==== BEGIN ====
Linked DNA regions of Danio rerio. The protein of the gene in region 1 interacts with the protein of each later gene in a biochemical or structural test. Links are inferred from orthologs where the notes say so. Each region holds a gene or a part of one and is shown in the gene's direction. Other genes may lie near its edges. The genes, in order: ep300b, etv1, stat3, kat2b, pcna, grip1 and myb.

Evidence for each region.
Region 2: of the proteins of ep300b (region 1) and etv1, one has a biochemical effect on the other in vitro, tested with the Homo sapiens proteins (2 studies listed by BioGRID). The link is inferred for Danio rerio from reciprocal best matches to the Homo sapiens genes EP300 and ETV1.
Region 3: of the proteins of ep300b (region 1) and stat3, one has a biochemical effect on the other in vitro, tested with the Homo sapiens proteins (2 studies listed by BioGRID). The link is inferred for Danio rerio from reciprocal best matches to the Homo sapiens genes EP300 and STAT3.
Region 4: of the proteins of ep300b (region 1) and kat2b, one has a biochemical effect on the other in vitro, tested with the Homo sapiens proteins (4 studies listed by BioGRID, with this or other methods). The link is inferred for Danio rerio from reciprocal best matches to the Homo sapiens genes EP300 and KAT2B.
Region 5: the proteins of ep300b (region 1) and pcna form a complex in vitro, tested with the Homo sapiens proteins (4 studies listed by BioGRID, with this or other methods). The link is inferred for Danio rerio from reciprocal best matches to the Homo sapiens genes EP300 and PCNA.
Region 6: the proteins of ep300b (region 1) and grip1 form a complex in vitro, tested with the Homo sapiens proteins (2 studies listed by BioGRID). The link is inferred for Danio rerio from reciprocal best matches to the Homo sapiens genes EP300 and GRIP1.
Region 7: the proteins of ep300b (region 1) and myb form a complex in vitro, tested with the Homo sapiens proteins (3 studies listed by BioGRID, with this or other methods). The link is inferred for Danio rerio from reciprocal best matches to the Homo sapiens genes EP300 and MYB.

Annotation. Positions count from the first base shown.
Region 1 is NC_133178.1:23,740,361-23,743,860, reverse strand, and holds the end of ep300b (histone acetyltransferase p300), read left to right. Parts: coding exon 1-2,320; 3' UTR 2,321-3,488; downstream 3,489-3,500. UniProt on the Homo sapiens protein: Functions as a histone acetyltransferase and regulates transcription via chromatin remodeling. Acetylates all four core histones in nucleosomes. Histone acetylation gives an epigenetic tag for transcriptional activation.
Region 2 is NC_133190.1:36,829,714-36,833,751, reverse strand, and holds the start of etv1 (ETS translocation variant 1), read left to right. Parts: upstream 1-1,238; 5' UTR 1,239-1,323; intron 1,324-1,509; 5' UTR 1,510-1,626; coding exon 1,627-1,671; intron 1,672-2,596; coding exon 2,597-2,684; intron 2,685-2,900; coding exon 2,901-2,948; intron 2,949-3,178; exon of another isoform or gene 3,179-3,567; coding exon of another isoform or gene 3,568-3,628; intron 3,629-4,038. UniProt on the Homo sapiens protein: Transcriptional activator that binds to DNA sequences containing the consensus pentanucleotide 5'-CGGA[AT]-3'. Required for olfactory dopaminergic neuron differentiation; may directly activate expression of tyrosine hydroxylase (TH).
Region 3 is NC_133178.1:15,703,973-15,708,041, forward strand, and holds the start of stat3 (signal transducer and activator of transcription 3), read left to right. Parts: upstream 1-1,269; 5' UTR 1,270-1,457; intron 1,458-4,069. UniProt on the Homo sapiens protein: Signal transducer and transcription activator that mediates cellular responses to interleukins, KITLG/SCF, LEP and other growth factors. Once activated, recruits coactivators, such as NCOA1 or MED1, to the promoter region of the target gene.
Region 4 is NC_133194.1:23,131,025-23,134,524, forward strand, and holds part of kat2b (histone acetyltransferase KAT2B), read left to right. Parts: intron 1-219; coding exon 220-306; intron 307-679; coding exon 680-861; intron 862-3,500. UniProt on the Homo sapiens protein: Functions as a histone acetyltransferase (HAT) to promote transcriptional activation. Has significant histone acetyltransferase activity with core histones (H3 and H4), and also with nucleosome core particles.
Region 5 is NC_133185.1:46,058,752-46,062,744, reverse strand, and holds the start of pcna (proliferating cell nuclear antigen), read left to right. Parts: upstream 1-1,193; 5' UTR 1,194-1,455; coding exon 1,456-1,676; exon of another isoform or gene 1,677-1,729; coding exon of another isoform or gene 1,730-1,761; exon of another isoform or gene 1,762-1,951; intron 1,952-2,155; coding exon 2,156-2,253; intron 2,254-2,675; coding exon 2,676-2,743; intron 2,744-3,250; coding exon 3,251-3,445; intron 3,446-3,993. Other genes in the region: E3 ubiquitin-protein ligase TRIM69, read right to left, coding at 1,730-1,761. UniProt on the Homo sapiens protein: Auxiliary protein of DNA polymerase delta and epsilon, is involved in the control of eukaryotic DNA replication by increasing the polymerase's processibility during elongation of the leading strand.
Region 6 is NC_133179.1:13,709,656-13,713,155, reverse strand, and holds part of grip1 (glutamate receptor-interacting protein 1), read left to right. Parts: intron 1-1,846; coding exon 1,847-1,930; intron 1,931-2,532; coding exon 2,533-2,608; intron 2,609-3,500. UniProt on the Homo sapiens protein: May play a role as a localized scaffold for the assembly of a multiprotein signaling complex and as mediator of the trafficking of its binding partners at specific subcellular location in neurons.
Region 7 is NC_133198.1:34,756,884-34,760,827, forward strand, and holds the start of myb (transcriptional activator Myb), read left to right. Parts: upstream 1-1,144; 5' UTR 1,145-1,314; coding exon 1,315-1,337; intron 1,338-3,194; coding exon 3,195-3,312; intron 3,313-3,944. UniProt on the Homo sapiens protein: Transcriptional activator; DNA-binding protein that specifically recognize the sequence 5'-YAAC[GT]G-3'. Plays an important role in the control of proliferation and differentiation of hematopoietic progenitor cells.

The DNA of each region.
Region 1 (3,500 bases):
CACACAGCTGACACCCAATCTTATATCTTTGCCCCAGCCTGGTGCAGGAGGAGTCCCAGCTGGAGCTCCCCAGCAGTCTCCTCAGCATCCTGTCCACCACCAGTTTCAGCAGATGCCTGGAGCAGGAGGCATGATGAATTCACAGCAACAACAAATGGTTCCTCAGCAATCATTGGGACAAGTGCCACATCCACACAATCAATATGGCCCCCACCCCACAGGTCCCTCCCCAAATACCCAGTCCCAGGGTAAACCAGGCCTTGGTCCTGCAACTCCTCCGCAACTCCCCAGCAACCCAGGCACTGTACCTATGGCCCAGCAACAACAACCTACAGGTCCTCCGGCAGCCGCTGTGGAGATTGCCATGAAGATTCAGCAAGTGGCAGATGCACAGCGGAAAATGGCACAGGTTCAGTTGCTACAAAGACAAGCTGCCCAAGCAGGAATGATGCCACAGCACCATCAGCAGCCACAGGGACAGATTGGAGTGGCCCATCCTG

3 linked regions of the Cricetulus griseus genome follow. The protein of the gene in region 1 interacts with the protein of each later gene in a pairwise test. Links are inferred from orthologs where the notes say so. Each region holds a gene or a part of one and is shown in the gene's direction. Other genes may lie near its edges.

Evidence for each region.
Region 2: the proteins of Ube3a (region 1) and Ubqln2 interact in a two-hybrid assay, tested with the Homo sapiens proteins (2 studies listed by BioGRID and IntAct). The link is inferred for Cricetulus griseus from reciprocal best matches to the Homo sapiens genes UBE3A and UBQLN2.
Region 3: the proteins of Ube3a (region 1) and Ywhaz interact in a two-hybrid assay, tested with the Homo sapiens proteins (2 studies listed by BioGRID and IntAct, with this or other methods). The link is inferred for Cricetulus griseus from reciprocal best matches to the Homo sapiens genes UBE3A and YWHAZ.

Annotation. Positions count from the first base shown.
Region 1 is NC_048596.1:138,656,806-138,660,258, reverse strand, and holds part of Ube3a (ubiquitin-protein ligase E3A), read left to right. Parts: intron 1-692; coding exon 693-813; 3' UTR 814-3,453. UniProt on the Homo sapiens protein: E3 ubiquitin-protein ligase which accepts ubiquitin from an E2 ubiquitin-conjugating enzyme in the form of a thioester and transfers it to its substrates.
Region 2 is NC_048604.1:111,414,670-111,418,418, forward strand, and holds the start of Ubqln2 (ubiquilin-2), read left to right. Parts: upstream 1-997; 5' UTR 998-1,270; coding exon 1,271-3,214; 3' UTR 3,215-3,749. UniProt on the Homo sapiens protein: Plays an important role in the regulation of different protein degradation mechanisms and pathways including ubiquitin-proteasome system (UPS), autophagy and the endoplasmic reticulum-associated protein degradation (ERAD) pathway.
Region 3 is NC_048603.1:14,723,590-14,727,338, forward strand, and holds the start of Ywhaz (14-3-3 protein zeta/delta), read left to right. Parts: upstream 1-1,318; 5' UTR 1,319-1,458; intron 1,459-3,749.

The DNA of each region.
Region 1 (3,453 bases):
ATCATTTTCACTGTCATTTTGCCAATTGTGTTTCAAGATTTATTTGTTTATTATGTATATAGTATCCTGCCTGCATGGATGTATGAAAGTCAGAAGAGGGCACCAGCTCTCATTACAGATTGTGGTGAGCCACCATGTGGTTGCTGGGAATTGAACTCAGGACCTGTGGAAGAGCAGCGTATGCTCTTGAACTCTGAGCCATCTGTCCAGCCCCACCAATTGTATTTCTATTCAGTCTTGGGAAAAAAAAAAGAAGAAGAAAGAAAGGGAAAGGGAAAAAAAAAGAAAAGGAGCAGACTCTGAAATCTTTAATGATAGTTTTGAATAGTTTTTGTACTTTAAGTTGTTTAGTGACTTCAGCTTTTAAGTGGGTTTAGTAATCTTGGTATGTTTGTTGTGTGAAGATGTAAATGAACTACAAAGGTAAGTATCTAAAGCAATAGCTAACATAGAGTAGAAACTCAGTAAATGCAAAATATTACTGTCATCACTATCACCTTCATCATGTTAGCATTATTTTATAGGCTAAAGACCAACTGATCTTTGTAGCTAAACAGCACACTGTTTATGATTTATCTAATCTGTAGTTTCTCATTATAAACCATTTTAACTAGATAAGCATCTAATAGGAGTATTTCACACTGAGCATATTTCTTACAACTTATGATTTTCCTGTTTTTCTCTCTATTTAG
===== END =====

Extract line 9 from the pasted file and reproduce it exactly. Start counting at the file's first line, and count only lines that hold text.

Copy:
Annotation. Positions count from the first base shown.